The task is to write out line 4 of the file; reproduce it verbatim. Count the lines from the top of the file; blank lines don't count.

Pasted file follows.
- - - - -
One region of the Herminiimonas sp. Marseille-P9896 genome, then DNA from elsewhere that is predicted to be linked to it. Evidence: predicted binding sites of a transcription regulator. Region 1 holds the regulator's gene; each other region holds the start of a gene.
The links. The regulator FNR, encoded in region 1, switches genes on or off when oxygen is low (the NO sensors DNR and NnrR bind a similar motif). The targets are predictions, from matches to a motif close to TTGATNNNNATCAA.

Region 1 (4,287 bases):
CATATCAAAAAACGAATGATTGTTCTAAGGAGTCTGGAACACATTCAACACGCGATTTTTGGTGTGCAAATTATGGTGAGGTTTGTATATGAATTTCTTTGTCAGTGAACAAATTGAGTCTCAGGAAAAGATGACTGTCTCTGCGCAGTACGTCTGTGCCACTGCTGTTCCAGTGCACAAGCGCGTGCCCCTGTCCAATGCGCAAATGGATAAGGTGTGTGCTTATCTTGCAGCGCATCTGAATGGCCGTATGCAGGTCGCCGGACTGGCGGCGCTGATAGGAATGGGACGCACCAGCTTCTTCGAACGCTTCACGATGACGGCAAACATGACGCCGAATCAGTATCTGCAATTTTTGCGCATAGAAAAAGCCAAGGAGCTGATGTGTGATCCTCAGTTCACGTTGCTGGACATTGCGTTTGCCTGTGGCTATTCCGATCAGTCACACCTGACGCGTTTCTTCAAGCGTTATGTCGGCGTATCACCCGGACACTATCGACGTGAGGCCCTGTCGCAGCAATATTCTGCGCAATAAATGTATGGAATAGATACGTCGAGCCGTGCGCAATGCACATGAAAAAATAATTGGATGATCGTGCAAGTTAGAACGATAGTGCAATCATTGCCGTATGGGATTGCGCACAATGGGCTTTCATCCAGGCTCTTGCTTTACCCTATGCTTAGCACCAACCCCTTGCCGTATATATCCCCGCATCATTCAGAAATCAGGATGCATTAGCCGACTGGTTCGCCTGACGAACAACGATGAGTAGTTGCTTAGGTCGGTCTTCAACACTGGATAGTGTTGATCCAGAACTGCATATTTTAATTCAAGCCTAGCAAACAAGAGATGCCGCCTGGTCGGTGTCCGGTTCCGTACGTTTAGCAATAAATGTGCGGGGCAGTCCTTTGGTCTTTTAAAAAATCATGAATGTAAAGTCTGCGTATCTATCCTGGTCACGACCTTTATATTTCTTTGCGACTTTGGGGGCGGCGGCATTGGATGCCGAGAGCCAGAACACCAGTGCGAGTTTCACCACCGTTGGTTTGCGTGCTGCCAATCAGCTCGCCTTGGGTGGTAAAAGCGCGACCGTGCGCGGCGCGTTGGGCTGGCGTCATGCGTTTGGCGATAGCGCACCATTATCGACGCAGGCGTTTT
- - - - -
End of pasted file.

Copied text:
CATATCAAAAAACGAATGATTGTTCTAAGGAGTCTGGAACACATTCAACACGCGATTTTTGGTGTGCAAATTATGGTGAGGTTTGTATATGAATTTCTTTGTCAGTGAACAAATTGAGTCTCAGGAAAAGATGACTGTCTCTGCGCAGTACGTCTGTGCCACTGCTGTTCCAGTGCACAAGCGCGTGCCCCTGTCCAATGCGCAAATGGATAAGGTGTGTGCTTATCTTGCAGCGCATCTGAATGGCCGTATGCAGGTCGCCGGACTGGCGGCGCTGATAGGAATGGGACGCACCAGCTTCTTCGAACGCTTCACGATGACGGCAAACATGACGCCGAATCAGTATCTGCAATTTTTGCGCATAGAAAAAGCCAAGGAGCTGATGTGTGATCCTCAGTTCACGTTGCTGGACATTGCGTTTGCCTGTGGCTATTCCGATCAGTCACACCTGACGCGTTTCTTCAAGCGTTATGTCGGCGTATCACCCGGACACTATCGACGTGAGGCCCTGTCGCAGCAATATTCTGCGCAATAAATGTATGGAATAGATACGTCGAGCCGTGCGCAATGCACATGAAAAAATAATTGGATGATCGTGCAAGTTAGAACGATAGTGCAATCATTGCCGTATGGGATTGCGCACAATGGGCTTTCATCCAGGCTCTTGCTTTACCCTATGCTTAGCACCAACCCCTTGCCGTATATATCCCCGCATCATTCAGAAATCAGGATGCATTAGCCGACTGGTTCGCCTGACGAACAACGATGAGTAGTTGCTTAGGTCGGTCTTCAACACTGGATAGTGTTGATCCAGAACTGCATATTTTAATTCAAGCCTAGCAAACAAGAGATGCCGCCTGGTCGGTGTCCGGTTCCGTACGTTTAGCAATAAATGTGCGGGGCAGTCCTTTGGTCTTTTAAAAAATCATGAATGTAAAGTCTGCGTATCTATCCTGGTCACGACCTTTATATTTCTTTGCGACTTTGGGGGCGGCGGCATTGGATGCCGAGAGCCAGAACACCAGTGCGAGTTTCACCACCGTTGGTTTGCGTGCTGCCAATCAGCTCGCCTTGGGTGGTAAAAGCGCGACCGTGCGCGGCGCGTTGGGCTGGCGTCATGCGTTTGGCGATAGCGCACCATTATCGACGCAGGCGTTTT